Posted by: iam0nly1 | April 24, 2008

“The Rules”: Seat the Delegates

Why is the DNC selectively disenfranchising voters?

Don’t let the media pundits fool you, nowhere in the DNC rule book does it say that Florida and Michigan lose all their delegates for holding their primaries early. The rule book sets out rules for when states can hold their primaries, but the penalty for breaking those rules is that states found in violation lose half of their delegates, not all of them. The decision to strip Florida and Michigan of their delegates was completely arbitrary.

Here are the rules straight from the DNC Delegate Selection Rules:

No meetings, caucuses, conventions or primaries which constitute the first determining stage in the presidential nomination process (the date of the primary in primary states, and the date of the first tier caucus in caucus states) may be held prior to the first Tuesday in February or after the second Tuesday in June in the calendar year of the national convention. Provided, however, that the Iowa precinct caucuses may be held no earlier than 22 days before the first Tuesday in February; that the Nevada first-tier caucuses may be held no earlier than 17 days before the first Tuesday in February; that the New Hampshire primary may be held no earlier than 14 days before the first Tuesday in February; and that the South Carolina primary may be held no earlier than 7 days before the first Tuesday in February. In no instance may a state which scheduled delegate selection procedures on or between the first Tuesday in February and the second Tuesday in June 1984 move out of compliance with the provisions of this rule.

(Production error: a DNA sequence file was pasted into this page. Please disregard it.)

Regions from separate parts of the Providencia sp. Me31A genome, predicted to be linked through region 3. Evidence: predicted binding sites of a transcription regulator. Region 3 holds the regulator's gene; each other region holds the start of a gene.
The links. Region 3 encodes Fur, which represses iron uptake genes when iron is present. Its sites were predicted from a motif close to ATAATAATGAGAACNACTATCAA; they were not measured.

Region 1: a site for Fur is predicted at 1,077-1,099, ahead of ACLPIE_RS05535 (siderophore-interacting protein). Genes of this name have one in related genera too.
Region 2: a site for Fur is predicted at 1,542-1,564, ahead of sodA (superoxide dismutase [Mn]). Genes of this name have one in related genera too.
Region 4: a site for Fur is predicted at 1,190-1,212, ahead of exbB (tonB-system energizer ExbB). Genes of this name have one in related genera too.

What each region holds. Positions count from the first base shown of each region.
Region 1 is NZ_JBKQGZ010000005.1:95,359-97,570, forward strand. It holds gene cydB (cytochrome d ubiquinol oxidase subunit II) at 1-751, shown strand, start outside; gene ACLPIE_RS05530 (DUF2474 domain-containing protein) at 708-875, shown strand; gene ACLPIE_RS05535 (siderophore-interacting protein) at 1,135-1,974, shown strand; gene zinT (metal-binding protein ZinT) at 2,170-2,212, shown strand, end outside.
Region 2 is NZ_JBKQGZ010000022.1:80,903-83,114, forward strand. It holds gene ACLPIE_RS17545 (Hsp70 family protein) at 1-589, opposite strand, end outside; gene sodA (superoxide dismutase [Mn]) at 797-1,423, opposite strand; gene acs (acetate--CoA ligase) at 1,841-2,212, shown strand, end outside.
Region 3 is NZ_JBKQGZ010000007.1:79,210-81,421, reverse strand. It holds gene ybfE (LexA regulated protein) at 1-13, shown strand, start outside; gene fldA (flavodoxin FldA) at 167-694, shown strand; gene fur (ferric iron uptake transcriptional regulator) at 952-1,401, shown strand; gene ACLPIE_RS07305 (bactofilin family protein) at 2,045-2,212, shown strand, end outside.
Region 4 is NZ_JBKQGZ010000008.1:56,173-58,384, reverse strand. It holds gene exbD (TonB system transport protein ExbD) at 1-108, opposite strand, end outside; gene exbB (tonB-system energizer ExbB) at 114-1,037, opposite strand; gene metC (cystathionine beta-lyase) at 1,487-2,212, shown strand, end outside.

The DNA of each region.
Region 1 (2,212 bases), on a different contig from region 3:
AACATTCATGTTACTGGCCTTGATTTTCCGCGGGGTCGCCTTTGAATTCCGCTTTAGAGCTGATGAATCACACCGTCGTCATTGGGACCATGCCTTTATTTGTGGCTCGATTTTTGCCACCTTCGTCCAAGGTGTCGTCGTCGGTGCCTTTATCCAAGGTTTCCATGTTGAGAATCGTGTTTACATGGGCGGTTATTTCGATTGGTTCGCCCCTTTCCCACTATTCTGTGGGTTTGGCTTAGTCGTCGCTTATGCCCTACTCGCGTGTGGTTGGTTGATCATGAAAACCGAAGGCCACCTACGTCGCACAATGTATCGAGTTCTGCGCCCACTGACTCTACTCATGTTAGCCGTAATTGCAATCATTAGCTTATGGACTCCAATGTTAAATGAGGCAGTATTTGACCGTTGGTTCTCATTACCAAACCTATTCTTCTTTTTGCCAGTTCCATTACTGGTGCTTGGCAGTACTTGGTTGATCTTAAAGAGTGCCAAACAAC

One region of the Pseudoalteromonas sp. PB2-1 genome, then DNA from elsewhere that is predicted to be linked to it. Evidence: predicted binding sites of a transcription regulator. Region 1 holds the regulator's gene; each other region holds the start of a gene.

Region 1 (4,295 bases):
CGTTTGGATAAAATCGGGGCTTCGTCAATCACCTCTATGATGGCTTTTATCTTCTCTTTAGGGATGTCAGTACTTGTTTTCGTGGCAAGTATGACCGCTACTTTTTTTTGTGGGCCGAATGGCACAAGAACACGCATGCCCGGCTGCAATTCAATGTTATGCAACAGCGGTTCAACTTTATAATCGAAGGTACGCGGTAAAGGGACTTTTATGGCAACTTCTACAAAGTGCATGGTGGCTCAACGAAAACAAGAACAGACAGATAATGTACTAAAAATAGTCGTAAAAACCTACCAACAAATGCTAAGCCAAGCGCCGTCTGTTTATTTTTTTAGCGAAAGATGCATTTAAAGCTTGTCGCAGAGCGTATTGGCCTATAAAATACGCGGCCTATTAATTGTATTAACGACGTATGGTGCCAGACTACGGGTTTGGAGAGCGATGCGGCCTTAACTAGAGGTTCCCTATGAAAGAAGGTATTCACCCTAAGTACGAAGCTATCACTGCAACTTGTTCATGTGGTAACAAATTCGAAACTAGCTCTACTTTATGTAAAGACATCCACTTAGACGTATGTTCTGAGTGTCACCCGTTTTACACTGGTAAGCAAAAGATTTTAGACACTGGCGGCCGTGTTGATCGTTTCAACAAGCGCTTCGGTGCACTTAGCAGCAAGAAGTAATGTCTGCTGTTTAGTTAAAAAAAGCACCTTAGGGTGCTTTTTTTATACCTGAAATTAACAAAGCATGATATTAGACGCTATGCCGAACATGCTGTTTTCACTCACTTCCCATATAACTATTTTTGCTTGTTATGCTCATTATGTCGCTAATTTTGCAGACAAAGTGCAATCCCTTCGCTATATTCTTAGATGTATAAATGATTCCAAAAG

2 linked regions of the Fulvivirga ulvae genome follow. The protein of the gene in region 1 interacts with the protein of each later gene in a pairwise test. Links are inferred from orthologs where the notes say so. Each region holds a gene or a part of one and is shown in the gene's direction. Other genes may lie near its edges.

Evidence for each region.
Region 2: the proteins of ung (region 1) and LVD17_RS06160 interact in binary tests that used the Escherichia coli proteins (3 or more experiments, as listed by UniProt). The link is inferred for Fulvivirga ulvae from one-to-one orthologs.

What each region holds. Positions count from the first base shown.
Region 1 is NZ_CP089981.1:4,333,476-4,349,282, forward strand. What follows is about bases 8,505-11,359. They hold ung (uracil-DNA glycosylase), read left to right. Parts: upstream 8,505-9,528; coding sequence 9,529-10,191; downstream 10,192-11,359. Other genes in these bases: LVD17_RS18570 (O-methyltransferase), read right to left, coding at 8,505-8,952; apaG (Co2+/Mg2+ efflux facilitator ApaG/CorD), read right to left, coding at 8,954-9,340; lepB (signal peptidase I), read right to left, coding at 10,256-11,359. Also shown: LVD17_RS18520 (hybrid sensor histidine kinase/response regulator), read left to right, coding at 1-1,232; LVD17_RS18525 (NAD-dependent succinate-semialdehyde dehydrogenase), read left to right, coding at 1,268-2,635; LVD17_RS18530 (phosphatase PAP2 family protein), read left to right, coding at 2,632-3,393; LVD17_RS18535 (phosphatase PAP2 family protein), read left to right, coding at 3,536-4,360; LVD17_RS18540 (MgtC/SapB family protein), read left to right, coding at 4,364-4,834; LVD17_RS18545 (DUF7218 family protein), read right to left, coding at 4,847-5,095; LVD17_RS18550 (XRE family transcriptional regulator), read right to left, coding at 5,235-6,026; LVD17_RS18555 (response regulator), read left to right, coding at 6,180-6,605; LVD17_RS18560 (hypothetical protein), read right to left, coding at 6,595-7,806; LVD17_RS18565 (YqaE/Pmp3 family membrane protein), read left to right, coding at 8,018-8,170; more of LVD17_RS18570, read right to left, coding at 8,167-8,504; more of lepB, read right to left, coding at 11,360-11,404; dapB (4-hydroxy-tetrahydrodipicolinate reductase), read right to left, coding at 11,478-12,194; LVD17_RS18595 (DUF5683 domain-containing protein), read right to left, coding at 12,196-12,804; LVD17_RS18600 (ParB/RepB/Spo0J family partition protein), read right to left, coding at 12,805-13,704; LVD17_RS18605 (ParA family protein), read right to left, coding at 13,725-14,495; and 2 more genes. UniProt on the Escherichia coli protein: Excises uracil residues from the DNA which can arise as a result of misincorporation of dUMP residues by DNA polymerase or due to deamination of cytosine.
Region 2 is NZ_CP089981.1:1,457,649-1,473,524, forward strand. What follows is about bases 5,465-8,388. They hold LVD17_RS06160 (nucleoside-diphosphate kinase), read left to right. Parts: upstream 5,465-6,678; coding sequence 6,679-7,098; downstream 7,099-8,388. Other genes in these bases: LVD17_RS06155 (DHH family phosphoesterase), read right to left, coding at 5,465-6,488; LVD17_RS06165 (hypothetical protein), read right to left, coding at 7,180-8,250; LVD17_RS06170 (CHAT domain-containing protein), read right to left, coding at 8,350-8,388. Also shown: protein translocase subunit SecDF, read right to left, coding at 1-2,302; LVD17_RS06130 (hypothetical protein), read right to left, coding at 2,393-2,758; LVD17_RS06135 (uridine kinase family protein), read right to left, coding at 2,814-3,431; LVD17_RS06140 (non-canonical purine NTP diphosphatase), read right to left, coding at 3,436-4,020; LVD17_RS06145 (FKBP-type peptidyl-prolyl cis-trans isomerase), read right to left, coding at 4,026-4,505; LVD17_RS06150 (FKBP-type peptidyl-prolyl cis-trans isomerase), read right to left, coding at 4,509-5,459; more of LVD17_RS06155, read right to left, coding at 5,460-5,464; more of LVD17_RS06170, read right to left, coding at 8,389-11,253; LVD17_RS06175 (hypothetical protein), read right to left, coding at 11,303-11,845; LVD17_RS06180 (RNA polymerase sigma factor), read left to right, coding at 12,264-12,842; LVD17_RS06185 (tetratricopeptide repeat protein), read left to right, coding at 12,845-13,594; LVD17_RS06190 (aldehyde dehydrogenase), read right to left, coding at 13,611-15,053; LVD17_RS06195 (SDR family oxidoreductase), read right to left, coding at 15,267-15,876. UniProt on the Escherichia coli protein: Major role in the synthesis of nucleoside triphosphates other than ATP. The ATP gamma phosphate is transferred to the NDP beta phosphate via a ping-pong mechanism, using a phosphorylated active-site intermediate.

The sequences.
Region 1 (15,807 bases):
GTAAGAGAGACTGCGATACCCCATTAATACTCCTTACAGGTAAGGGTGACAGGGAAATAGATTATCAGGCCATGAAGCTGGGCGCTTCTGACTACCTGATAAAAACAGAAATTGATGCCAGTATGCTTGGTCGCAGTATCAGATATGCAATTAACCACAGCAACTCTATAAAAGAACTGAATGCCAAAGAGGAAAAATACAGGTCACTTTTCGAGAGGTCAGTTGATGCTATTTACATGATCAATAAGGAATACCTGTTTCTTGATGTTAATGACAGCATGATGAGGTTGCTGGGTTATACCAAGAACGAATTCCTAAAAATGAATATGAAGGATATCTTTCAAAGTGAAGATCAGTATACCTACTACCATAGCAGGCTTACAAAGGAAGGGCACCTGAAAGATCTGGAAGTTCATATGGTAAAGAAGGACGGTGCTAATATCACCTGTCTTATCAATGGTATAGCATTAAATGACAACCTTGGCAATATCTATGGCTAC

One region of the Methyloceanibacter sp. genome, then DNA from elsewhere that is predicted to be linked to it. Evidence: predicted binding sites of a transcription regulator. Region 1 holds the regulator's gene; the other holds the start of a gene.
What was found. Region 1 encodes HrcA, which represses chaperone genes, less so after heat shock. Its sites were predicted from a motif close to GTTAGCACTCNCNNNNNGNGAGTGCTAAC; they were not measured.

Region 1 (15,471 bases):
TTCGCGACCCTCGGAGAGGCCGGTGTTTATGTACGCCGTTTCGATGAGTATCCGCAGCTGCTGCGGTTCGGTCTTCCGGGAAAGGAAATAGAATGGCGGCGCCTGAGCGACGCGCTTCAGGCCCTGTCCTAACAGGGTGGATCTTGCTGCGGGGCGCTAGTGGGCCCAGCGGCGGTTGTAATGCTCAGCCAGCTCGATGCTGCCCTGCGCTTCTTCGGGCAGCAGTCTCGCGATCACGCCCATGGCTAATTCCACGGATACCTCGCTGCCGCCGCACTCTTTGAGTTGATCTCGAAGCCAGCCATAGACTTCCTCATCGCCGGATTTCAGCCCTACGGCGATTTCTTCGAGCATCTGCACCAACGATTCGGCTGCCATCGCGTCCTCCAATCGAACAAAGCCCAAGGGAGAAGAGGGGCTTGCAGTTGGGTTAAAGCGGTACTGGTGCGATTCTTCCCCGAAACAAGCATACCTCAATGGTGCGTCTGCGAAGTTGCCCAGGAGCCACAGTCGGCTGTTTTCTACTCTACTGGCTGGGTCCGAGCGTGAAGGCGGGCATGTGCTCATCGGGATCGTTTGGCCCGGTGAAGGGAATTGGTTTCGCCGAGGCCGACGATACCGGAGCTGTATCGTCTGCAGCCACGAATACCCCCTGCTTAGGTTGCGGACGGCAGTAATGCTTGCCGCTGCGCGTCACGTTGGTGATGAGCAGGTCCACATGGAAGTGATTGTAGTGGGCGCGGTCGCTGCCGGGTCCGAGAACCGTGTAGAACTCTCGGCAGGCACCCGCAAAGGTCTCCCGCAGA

Iowa, New Hampshire and South Carolina did not follow this rule and should all have been subjected to the penalty described below:

Violation of timing: In the event the Delegate Selection Plan of a state party provides or permits a meeting, caucus, convention or primary which constitutes the first determining stage in the presidential nominating process to be held prior to or after the dates for the state as provided in Rule 11 of these rules, or in the event a state holds such a meeting, caucus, convention or primary prior to or after such dates, the number of pledged delegates elected in each category allocated to the state pursuant to the Call for the National Convention shall be reduced by fifty (50%) percent, and the number of alternates shall also be reduced by fifty (50%) percent. In addition, none of the members of the Democratic National Committee and no other unpledged delegate allocated pursuant to Rule 8.A. from that state shall be permitted to vote as members of the state’s delegation. In determining the actual number of delegates or alternates by which the state’s delegation is to be reduced, any fraction below .5 shall be rounded down to the nearest whole number, and any fraction of .5 or greater shall be rounded up to the next nearest whole number.

A few things to note here:

1) Iowa, New Hampshire and South Carolina broke and are subject to the same rules and Michigan and Florida.

2) The delegations should only be reduced by 50%, not stripped entirely. 

3) There is nothing in the rules dictating a state not be recognized or counted at all.